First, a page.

I started out at Deloitte where I spent 8 years. I am UK and US qualified, as I spent 4 years in the UK and 4 years in the US. As well as audit I did a lot of work in insolvency and receivership.
Accuracy is everything. Early on, I learnt the importance of accurate financial results, because if you are an auditor for a period of time, you’re looking at systems and working with people, and you also get to see from time to time what happens when a company is not good at being on top of its numbers- when it isn’t being on top of its forecasts.
That brings you intellectual rigour in processes, making sure your numbers are accurate, but also that you are on top of the issues because you see businesses where problems are likely to happen.
You get to see a wide variety of CFOs in action. I would have met 100 CFOs in that period of time, and it’s very good to see some very good ones and some very bad ones and some common traits amongst them.
Good people hire good people. I think the best FDs I have worked with surrounded themselves with excellent people. The good FDs understand that the bigger the job you do, the greater the span of what you do, you need really good people, including getting the ethics part of it right.
Building strong relationships is incredibly important. One of the things I took from the profession and continued at logistics group Exel, where I developed my career in a number of roles over 13 years, is the need to communicate effectively with different parts of the business. Among my roles at Exel I spent 2 years as an MD so when I took up senior finance roles I knew how hard it is to win business, and how hard it is to run operations, things that has stayed with me throughout my career.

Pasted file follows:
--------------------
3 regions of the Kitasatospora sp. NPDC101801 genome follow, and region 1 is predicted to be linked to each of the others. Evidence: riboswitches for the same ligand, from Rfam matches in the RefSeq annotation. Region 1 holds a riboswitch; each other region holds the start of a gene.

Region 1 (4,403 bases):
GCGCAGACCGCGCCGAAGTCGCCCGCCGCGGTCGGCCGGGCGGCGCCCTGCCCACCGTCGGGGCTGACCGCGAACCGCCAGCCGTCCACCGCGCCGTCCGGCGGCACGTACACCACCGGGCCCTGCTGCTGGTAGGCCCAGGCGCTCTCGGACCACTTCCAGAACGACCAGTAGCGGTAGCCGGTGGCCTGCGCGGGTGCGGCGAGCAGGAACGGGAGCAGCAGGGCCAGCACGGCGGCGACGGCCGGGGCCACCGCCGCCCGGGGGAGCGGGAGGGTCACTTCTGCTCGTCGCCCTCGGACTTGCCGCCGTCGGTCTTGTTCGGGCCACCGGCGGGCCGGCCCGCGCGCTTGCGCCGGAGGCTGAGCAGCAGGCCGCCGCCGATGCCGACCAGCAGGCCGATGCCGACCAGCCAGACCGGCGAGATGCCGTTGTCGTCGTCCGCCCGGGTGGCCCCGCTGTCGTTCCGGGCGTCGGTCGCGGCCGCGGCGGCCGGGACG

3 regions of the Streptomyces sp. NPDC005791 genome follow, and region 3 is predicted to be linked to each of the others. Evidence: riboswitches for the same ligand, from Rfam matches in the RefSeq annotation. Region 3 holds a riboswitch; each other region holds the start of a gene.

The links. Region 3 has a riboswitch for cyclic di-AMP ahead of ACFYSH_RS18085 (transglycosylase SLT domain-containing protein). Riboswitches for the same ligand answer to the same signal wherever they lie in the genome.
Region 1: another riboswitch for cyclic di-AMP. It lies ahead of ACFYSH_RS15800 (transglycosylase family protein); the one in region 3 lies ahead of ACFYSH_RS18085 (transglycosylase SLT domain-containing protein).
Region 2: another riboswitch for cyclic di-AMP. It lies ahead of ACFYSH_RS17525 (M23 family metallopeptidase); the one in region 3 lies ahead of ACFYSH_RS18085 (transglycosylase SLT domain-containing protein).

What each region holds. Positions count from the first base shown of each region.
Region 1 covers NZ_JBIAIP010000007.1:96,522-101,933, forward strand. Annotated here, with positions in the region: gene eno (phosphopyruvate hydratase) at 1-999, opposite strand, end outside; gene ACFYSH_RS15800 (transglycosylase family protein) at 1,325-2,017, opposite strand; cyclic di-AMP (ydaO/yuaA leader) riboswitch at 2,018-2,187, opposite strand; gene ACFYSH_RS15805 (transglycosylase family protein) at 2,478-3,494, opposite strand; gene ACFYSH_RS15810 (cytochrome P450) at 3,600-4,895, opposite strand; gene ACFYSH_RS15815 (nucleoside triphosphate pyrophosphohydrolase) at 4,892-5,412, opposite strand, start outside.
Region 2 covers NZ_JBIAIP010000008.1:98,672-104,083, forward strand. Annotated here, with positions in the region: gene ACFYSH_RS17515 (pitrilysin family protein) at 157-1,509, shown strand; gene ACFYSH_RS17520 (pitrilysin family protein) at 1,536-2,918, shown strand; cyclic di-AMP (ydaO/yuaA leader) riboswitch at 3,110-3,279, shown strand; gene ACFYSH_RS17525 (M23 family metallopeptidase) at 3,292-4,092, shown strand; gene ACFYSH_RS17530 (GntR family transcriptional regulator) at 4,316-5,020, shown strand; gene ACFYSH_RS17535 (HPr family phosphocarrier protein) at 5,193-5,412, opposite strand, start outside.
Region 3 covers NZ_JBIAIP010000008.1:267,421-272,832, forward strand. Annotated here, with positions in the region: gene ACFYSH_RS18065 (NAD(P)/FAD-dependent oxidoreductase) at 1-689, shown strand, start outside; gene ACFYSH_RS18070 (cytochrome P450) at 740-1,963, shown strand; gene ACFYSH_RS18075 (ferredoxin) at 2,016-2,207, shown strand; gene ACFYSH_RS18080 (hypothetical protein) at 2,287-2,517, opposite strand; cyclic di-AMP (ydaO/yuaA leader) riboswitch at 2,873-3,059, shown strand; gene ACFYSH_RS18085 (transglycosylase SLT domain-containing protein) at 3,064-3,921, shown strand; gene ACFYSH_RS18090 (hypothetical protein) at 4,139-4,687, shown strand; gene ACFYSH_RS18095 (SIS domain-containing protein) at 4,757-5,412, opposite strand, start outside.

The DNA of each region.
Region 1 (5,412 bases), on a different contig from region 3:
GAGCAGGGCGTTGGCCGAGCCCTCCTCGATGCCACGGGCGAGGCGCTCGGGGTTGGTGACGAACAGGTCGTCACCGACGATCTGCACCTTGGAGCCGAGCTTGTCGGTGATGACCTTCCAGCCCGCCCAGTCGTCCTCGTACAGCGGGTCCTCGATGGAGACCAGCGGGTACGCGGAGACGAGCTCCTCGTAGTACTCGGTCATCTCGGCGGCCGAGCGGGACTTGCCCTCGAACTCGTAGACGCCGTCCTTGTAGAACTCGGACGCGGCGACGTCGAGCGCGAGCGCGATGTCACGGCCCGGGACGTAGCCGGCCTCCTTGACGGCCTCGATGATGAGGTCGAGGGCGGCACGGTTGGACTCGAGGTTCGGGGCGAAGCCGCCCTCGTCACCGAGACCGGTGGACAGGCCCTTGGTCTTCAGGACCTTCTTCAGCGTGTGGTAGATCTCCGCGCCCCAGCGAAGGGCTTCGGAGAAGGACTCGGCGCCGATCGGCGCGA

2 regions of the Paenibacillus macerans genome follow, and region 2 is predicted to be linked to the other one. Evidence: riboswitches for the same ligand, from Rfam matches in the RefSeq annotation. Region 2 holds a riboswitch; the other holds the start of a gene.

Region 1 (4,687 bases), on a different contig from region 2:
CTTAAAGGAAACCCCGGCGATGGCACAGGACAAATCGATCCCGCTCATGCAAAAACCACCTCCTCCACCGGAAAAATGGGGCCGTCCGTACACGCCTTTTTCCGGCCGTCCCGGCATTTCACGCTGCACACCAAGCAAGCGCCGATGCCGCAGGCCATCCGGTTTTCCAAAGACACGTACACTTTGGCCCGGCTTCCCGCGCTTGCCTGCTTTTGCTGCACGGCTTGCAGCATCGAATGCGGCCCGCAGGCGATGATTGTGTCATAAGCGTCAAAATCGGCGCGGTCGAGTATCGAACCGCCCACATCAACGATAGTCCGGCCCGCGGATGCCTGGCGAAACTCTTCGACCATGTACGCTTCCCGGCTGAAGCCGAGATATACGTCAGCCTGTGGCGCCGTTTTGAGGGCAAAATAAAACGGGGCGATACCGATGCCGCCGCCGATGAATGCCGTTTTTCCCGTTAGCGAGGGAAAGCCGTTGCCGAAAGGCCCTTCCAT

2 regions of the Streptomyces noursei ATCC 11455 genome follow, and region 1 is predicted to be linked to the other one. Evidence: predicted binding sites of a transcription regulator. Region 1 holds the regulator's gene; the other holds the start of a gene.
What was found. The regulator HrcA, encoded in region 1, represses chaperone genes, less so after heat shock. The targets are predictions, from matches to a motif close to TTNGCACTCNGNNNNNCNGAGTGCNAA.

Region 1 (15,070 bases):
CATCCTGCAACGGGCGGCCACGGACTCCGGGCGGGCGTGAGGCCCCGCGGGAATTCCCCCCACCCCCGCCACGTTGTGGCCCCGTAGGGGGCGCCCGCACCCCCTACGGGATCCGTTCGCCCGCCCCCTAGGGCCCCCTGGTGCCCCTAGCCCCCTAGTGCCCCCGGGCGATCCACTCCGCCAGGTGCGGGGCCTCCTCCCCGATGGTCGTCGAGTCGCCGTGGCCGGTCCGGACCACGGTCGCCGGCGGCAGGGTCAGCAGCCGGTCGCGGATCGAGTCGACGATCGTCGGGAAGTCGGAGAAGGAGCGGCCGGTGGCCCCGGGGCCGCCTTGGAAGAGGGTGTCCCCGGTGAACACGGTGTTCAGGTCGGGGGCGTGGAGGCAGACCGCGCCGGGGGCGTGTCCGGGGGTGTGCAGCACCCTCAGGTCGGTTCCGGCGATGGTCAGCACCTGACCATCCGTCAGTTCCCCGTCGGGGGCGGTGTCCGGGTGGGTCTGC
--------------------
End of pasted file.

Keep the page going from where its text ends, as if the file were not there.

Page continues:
Openness and honesty are important to any business, something that I learned in a business development role at Exel. There is nothing wrong in saying I have made a mistake. In fact you want people to say I’ve made a mistake- or I’m not sure about this- can I ask your advice. It’s about being positive about the things you do well- but also when you’ve got problems, when you’ve got operations that aren’t working well, making sure you let the regional guys know about that, leting the group know about that and saying to them, what are you going to do about it? But what you don’t do is bury it until it becomes a major issue.
Being close to the business helped me understand what was happening in every area of the group, which was key to being successful in finance roles at Exel. That meant being very clear on the implications and importance of working with a team, understanding the strengths of individuals, having rigour and a process, concentrating on the technical design, and not just concentrating on what numbers come out. I’d ask questions like what are you selling? How complex is it? How risky is it? It meant making sure the riskier the project, the riskier the service, the higher the margin you’ve got to put into it, and the greater the contingencies.
Setting the right tone is vital. That means being on top of your numbers, and ensuring you have a transparent, ‘no surprises’ culture. Having a common culture is especially important when you’re operating across large numbers of countries. The then CEO John Allan, now chairman of Tesco, developed that ethos when the group’s geographic coverage was doubled to 140 countries, in my time there.
The FD role has changed. The day when you could be an FD and sit in the backroom and add up the numbers are over. You need those sorts of people, but that’s not the FD, that’s the Financial Controller. It’s certainly something that had changed by the time I moved to recruitment group Hays. As group FD of Hays I appreciate the benefit of having undertaken a number of roles at Exel, as my career path has certainly not been that of a normal FD background.